Program IV: Stylus Fantasticus - the free and fantastic style

Saturday, August 5th at 7:30 p.m. at St. Augustine's in-the-woods

This program traces the “Stylus Fantasticus” from its origins in seventeenth century Italy with Farina, Uccellini and Fontana, and its development in Austria by the great violinist-composers Pandolfi Meally, Albertini, Schmelzer and Biber. The musicians’ instrumental and improvisational agility is on display in this program of music performed in the “free and fantastic style". The improvised style of the violin is grounded by a colorful continuo team of baroque harp, baroque guitar, chittarone, harpsichord and organ, which employ a wide range of colors, textures, and sounds to accompany the violin.

Tekla Cunningham, violin
Maxine Eilander, baroque harp
Stephen Stubbs, lute, baroque guitar and chittarone
Henry Lebedinsky, harpsichord and organ


Read a review of this program below!

October 20

By Sharon Cumberland, Seattle Gay News

When I asked Stephen Stubbs what this title meant, he said that 'fantastic style' referenced a kind of improvisational imagination that characterizes music of the thirteen different composers whose work they played, including Farina, Fontana, Schmelzer, and Biber, who were born between 1550 and 1644. This overlaps with the early part of the baroque period - which extended from approximately 1600 to 1750 - and the music has an old feel to it, as if played in remote castles rather than gilded palaces. The musical forces that supported Tekla Cunningham's baroque violin and Director Stubbs' baroque guitar and six-foot chittarone (theorbo, archlute) - were the lovely baroque harp of Maxine Eilander and the stacked harpsichord and organ of Henry Lebedinsky. Except for the organ, all of the instruments are strings, whether plucked, bowed or strummed, and I had the feeling in several pieces that I was listening to a string quartet.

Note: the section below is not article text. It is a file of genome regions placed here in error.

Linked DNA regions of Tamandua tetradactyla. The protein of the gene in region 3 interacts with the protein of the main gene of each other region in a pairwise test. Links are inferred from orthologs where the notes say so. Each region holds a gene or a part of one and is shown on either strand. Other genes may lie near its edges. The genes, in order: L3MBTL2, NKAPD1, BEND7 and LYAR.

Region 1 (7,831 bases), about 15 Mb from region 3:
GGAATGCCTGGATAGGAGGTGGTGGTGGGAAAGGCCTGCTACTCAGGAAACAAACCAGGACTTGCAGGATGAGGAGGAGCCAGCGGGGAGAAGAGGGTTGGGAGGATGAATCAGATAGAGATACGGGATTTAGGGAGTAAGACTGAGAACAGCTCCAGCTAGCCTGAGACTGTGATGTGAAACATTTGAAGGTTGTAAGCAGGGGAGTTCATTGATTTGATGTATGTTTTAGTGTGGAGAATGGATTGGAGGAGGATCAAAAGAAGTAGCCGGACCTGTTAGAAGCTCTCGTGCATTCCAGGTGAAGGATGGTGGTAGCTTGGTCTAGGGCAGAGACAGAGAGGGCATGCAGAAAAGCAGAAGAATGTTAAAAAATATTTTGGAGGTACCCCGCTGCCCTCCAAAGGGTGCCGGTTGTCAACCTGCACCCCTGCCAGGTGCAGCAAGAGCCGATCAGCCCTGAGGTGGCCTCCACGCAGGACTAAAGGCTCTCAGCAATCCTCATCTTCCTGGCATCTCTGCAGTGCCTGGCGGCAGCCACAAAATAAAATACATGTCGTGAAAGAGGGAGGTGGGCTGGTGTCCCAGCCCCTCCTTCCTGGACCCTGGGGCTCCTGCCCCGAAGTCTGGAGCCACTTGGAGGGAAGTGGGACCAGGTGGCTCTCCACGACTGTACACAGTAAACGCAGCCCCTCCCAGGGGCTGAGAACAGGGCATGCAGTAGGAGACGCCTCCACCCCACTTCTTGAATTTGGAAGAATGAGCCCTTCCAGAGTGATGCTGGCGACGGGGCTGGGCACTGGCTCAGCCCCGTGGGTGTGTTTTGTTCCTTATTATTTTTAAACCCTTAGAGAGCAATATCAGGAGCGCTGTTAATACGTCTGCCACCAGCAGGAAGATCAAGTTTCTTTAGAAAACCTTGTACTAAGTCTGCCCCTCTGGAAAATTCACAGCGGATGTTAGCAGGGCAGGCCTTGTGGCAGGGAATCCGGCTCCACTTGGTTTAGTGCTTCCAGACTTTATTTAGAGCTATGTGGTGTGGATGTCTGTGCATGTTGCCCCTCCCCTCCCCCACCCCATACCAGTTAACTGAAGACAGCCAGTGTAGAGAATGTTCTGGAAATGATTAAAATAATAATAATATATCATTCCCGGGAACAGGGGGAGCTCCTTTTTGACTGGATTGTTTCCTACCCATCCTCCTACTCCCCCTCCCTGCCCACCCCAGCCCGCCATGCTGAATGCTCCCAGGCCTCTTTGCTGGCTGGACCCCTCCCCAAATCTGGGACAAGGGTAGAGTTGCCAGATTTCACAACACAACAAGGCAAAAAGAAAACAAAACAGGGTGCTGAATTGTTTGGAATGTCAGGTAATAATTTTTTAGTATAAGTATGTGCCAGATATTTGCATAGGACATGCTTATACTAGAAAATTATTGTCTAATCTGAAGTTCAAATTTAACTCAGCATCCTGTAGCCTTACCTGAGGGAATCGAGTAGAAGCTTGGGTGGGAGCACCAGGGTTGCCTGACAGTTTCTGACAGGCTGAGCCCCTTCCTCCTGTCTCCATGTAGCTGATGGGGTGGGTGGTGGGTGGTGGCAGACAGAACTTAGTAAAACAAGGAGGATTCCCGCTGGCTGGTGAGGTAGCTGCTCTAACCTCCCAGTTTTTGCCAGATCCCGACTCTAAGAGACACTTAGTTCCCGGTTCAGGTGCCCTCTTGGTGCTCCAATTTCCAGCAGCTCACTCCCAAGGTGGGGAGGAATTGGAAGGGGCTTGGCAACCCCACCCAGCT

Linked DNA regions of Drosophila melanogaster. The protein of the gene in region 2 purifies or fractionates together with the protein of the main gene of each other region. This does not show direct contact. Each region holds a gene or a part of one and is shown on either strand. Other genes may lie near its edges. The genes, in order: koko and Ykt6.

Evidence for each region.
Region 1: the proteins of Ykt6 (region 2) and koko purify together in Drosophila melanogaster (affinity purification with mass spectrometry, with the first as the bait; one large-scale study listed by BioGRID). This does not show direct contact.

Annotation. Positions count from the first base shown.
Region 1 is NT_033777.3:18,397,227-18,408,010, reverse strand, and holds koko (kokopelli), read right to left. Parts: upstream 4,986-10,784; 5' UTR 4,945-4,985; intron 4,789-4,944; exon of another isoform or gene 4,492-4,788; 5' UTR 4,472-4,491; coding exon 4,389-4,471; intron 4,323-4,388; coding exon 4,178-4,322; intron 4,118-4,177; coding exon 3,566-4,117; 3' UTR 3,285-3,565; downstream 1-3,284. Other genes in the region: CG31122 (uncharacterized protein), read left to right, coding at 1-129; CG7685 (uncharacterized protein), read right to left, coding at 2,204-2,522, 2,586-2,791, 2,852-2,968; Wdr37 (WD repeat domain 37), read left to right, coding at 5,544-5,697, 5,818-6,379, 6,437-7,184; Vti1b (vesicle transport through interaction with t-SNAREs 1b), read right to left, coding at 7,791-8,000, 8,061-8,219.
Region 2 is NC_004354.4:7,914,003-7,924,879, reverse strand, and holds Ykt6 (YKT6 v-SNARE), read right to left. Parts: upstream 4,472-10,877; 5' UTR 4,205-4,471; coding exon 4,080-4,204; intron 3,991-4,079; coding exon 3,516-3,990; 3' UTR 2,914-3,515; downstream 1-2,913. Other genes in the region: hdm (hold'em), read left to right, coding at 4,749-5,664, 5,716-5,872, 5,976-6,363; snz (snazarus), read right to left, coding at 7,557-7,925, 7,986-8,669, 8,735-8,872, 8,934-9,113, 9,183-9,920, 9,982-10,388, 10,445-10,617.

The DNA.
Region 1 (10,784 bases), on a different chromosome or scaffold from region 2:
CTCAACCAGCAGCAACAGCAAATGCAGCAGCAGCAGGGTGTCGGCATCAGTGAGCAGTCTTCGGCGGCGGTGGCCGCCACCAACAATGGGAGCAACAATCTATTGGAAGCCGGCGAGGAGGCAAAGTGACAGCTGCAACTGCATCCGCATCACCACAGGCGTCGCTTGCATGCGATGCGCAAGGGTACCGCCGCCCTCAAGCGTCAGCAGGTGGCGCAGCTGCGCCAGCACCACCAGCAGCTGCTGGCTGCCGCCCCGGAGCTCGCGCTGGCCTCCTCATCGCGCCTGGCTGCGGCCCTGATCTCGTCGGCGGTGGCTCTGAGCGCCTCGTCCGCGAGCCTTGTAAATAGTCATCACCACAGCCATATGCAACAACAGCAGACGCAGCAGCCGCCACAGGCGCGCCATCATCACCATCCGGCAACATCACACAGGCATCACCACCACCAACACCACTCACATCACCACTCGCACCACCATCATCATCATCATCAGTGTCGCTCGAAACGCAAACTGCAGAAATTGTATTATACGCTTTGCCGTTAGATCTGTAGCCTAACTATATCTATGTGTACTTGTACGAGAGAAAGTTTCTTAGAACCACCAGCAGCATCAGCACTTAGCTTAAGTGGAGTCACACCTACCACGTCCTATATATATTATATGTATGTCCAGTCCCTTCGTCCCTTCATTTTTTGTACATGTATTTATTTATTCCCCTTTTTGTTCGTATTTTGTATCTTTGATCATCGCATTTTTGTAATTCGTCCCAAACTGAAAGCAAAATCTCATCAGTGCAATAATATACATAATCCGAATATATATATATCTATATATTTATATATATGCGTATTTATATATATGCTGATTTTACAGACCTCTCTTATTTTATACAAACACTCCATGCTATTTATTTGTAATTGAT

In the first half, the concert moved through compositions without stopping, as though one piece was the prelude to the next. The audience was awash with soft, melodic music that suddenly swirled and whirled, as though a peaceful walk through the woods was interrupted by the abrupt excitement of wind-torn leaves. I found myself resorting to metaphors as I listened, thinking of musical journeys that don't circle back on themselves, but that go on to different landscapes with every shift and change. This quality is what I suppose 'fantastic style' means - imaginary journeys of music that set the imagination free. Watching these marvelous musicians play their ancient instruments - all of which appear to belong in museums - added to the sense of being on a wonderful journey into the past that, by the virtuosity and scholarship of these performers, was brought into the present for the listener.

The second half of the program featured sonatas, partitas and toccatas that gave each instrument a chance to show its individuality and range of possibilities. I kept writing the word 'Charming!' in my program next to one piece after another. My favorite, however, was by Johann Heinrich Schmelzer (1620-1680) - a lovely violin melody with variations and harpsichord accompaniment that kept increasing in speed, but that retained a sweetness that I found very moving. English major types like me use Shakespeare as an anchor to place other events and disciplines in time, so I was sad that the Bard, who died in 1616, would not have heard Schmelzer's music. And yet you and I get to hear this splendid music just because we live in the same city as Pacific MusicWorks! It was one of those concerts - so typical of this great group - that left me feeling enriched, entertained, and lucky.